Pro-ISIS al-Battar Media post. Screenshot taken on November 15, 2023.
Clips from ISIS Bomb-Making Video, Footage Glorifying Halle Attacker Located on Twitter/X
On November 15, CEP researchers found two clips from a notorious ISIS bomb-making video and three posts glorifying the Halle synagogue attacker on Twitter/X. The two bomb-making video clips were posted by X users who endorsed the extreme right and appeared to be posted for trolling purposes. The clips were uploaded on October 26 and October 28, and had 682 and 105 views, respectively. Two other X accounts posted a four-second and 16-second video clip taken from the October 9, 2019, Halle synagogue shooting video, and an additional user posted a video glorifying the gunman, who was sentenced to life in prison for killing a bystander and a man at a kebab restaurant as well as injuring two others. The four-second video had over 3,900 views, the 16-second video had over 800, and the footage glorifying the attacker had over 400 views. CEP reported all accounts to X on November 15, only one account was suspended by November 20.
Clip from ISIS bomb-making video on Twitter/X. Screenshot taken on November 16.
Online Pro-Al Qaeda Group Commends Attack on Montreal Jewish Institution, Encourages Additional Violence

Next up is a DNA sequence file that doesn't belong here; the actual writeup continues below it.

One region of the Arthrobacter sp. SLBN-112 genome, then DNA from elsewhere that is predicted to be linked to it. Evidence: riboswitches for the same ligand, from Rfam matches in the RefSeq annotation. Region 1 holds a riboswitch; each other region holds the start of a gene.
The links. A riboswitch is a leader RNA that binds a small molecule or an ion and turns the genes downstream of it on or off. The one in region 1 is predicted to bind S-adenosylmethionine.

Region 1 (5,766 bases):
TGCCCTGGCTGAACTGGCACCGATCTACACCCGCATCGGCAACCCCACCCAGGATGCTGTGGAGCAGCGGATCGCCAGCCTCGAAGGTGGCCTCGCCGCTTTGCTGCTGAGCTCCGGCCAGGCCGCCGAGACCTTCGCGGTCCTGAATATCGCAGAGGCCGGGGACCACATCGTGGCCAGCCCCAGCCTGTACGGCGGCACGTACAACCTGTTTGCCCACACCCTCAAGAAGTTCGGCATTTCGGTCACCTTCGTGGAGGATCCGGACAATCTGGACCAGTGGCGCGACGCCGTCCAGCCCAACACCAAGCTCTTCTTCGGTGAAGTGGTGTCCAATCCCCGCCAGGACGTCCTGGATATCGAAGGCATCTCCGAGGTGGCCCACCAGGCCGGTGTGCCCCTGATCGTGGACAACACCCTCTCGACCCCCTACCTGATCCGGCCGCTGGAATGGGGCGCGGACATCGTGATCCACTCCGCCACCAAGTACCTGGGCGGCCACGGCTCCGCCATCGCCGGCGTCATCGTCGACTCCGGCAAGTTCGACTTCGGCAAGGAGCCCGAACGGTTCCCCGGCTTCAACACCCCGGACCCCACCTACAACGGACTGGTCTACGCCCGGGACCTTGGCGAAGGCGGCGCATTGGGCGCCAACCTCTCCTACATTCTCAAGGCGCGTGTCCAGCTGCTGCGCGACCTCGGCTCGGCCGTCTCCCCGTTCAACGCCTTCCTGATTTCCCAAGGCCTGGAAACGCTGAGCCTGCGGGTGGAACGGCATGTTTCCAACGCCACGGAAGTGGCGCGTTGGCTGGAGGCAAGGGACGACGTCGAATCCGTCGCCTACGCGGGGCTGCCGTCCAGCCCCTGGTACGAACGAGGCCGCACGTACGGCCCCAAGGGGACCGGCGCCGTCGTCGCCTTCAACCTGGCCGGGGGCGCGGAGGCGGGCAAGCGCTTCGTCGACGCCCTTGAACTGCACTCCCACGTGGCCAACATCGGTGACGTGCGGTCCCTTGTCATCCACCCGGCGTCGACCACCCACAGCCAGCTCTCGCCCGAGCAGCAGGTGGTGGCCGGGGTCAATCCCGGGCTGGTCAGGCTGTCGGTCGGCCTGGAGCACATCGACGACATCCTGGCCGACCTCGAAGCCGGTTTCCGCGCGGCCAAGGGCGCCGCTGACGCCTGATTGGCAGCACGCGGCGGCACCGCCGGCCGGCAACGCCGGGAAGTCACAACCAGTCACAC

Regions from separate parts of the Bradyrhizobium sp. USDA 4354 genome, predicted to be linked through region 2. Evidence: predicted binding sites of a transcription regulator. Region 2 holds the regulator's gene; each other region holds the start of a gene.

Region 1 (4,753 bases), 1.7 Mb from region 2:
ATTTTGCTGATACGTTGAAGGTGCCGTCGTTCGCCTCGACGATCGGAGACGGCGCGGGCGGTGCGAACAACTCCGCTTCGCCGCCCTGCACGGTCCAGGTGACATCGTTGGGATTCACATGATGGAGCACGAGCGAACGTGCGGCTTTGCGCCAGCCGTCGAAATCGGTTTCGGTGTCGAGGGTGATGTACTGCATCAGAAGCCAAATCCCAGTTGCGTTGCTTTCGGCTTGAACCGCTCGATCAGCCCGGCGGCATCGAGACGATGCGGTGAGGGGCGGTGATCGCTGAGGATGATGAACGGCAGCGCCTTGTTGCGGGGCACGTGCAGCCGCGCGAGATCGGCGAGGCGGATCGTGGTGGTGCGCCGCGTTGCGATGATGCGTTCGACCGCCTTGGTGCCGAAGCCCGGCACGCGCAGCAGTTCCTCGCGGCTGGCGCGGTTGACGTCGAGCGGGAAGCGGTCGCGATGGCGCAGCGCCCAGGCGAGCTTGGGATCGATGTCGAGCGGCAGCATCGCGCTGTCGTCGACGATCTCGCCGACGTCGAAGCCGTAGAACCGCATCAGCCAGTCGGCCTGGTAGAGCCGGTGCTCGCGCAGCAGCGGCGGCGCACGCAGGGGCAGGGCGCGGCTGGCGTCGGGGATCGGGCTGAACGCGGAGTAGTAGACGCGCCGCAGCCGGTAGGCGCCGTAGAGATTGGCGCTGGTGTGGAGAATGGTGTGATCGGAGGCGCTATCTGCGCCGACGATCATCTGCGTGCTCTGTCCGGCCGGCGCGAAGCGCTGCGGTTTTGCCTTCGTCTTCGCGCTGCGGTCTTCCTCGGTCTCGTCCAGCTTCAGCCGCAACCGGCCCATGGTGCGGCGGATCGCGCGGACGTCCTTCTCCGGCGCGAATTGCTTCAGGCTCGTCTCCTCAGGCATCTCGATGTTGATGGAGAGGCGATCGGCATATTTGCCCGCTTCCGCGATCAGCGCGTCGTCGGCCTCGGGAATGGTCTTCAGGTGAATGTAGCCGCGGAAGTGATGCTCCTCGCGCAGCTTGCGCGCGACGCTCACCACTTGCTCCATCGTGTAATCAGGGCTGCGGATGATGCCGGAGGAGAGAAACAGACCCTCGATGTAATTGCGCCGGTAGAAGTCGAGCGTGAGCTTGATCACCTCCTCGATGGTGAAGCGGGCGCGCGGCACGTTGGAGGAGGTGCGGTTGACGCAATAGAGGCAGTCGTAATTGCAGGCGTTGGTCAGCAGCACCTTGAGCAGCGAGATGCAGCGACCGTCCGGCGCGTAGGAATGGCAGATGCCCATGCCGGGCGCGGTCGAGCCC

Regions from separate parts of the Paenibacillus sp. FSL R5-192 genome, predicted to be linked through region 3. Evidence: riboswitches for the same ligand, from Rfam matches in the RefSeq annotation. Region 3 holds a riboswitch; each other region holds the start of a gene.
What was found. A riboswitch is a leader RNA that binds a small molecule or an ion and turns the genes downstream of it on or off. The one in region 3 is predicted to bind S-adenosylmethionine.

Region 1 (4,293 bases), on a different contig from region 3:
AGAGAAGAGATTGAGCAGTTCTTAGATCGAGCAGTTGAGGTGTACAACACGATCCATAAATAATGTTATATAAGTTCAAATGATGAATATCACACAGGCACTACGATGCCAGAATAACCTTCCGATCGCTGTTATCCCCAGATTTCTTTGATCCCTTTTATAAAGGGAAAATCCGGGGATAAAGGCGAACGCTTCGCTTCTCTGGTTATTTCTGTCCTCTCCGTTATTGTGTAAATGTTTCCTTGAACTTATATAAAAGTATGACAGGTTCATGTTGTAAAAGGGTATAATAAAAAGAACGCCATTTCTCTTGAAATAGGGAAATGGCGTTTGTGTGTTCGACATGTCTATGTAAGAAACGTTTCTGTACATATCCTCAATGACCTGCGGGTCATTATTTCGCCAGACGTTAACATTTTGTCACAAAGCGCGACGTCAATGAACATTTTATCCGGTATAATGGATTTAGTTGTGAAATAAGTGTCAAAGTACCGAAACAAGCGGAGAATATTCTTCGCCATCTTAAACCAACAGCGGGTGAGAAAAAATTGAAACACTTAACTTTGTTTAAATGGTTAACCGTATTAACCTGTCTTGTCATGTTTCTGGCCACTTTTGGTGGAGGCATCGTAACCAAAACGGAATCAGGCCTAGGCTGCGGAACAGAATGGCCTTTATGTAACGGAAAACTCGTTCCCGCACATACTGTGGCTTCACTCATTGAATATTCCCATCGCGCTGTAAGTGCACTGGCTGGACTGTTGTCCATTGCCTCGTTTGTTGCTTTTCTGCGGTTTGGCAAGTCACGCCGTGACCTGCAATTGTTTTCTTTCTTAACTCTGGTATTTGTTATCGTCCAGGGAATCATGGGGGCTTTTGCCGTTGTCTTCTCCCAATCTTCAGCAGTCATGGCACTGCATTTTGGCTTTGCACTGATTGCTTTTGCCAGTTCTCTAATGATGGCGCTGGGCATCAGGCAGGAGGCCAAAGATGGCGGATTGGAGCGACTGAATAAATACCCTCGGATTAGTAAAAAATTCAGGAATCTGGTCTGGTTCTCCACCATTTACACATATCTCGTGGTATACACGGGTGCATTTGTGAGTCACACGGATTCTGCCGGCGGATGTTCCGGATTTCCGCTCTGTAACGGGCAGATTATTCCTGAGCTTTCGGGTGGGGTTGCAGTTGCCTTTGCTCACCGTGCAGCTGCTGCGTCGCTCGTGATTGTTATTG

On November 16, the pro-al-Qaeda online group Jaysh al-Malahem released a three-page statement praising recent attacks on two Jewish schools and a synagogue in Montreal. The online group advocated for additional acts of violence to punish the West for supporting Israel and to “avenge” the loss of life in Gaza. The post noted that future acts of violence would be conducted by lone actors and not necessarily members of organizations. The statement also noted that the Charlie Hebdo attack occurred years after the magazine “insulted our sanctities,” noting that attacks could be carried out far into the future.
No arrests had been made concerning the Jewish school or synagogue attacks by November 20. There is no evidence linking pro-al-Qaeda groups to the attacks.
On October 22, Jaysh al-Malahem claimed responsibility for bomb threats at French airports and additional threats against Jewish institutions in Europe.